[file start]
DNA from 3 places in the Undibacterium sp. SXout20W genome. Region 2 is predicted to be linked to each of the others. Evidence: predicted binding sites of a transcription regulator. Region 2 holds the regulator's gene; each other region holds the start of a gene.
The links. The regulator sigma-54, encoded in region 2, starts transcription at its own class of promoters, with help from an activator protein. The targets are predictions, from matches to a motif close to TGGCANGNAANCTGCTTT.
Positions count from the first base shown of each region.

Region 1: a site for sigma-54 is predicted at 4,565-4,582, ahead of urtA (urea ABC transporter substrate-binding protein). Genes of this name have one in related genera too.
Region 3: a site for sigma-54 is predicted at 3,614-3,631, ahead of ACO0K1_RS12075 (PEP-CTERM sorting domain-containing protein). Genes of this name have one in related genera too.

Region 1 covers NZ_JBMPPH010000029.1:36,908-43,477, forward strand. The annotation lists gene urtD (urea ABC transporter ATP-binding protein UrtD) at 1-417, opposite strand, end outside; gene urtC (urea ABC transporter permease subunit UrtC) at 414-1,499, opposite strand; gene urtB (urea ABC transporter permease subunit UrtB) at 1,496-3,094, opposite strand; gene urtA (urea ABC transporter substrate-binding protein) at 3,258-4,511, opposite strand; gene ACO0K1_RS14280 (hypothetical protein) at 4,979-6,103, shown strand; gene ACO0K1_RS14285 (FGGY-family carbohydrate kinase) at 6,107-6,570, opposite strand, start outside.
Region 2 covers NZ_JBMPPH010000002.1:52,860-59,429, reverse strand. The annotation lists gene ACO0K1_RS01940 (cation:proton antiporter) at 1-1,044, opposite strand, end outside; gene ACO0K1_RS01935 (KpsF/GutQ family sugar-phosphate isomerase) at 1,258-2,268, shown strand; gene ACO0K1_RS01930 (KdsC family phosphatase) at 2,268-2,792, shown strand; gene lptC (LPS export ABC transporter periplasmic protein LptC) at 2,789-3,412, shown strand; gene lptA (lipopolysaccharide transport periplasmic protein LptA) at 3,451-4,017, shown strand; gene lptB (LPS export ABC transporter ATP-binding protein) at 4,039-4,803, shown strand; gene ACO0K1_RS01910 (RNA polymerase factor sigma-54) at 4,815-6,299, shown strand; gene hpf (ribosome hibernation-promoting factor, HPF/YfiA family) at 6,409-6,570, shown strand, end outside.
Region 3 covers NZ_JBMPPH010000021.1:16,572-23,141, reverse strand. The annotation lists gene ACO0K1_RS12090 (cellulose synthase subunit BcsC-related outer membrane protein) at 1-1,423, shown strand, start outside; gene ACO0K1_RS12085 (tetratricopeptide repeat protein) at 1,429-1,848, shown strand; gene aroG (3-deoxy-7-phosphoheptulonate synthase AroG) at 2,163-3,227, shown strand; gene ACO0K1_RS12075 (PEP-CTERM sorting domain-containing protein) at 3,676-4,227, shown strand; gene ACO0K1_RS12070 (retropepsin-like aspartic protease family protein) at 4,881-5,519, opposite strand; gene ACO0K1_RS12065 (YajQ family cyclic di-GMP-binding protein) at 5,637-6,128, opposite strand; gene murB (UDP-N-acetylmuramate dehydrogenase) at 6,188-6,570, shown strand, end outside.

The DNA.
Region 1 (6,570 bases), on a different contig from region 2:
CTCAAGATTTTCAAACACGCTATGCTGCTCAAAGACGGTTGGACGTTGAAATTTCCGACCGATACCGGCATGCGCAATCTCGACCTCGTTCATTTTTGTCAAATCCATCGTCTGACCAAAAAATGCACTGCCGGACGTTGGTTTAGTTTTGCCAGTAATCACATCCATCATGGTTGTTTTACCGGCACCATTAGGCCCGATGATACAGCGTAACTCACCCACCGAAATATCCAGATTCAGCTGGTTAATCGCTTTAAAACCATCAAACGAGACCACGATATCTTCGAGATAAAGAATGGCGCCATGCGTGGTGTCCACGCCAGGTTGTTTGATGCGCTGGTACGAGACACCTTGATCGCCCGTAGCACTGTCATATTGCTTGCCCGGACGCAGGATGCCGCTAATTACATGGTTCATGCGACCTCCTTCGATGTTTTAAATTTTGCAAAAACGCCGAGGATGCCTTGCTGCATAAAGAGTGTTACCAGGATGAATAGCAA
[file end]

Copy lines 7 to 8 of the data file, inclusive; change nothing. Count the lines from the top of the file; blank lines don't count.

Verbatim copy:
Region 2 covers NZ_JBMPPH010000002.1:52,860-59,429, reverse strand. The annotation lists gene ACO0K1_RS01940 (cation:proton antiporter) at 1-1,044, opposite strand, end outside; gene ACO0K1_RS01935 (KpsF/GutQ family sugar-phosphate isomerase) at 1,258-2,268, shown strand; gene ACO0K1_RS01930 (KdsC family phosphatase) at 2,268-2,792, shown strand; gene lptC (LPS export ABC transporter periplasmic protein LptC) at 2,789-3,412, shown strand; gene lptA (lipopolysaccharide transport periplasmic protein LptA) at 3,451-4,017, shown strand; gene lptB (LPS export ABC transporter ATP-binding protein) at 4,039-4,803, shown strand; gene ACO0K1_RS01910 (RNA polymerase factor sigma-54) at 4,815-6,299, shown strand; gene hpf (ribosome hibernation-promoting factor, HPF/YfiA family) at 6,409-6,570, shown strand, end outside.
Region 3 covers NZ_JBMPPH010000021.1:16,572-23,141, reverse strand. The annotation lists gene ACO0K1_RS12090 (cellulose synthase subunit BcsC-related outer membrane protein) at 1-1,423, shown strand, start outside; gene ACO0K1_RS12085 (tetratricopeptide repeat protein) at 1,429-1,848, shown strand; gene aroG (3-deoxy-7-phosphoheptulonate synthase AroG) at 2,163-3,227, shown strand; gene ACO0K1_RS12075 (PEP-CTERM sorting domain-containing protein) at 3,676-4,227, shown strand; gene ACO0K1_RS12070 (retropepsin-like aspartic protease family protein) at 4,881-5,519, opposite strand; gene ACO0K1_RS12065 (YajQ family cyclic di-GMP-binding protein) at 5,637-6,128, opposite strand; gene murB (UDP-N-acetylmuramate dehydrogenase) at 6,188-6,570, shown strand, end outside.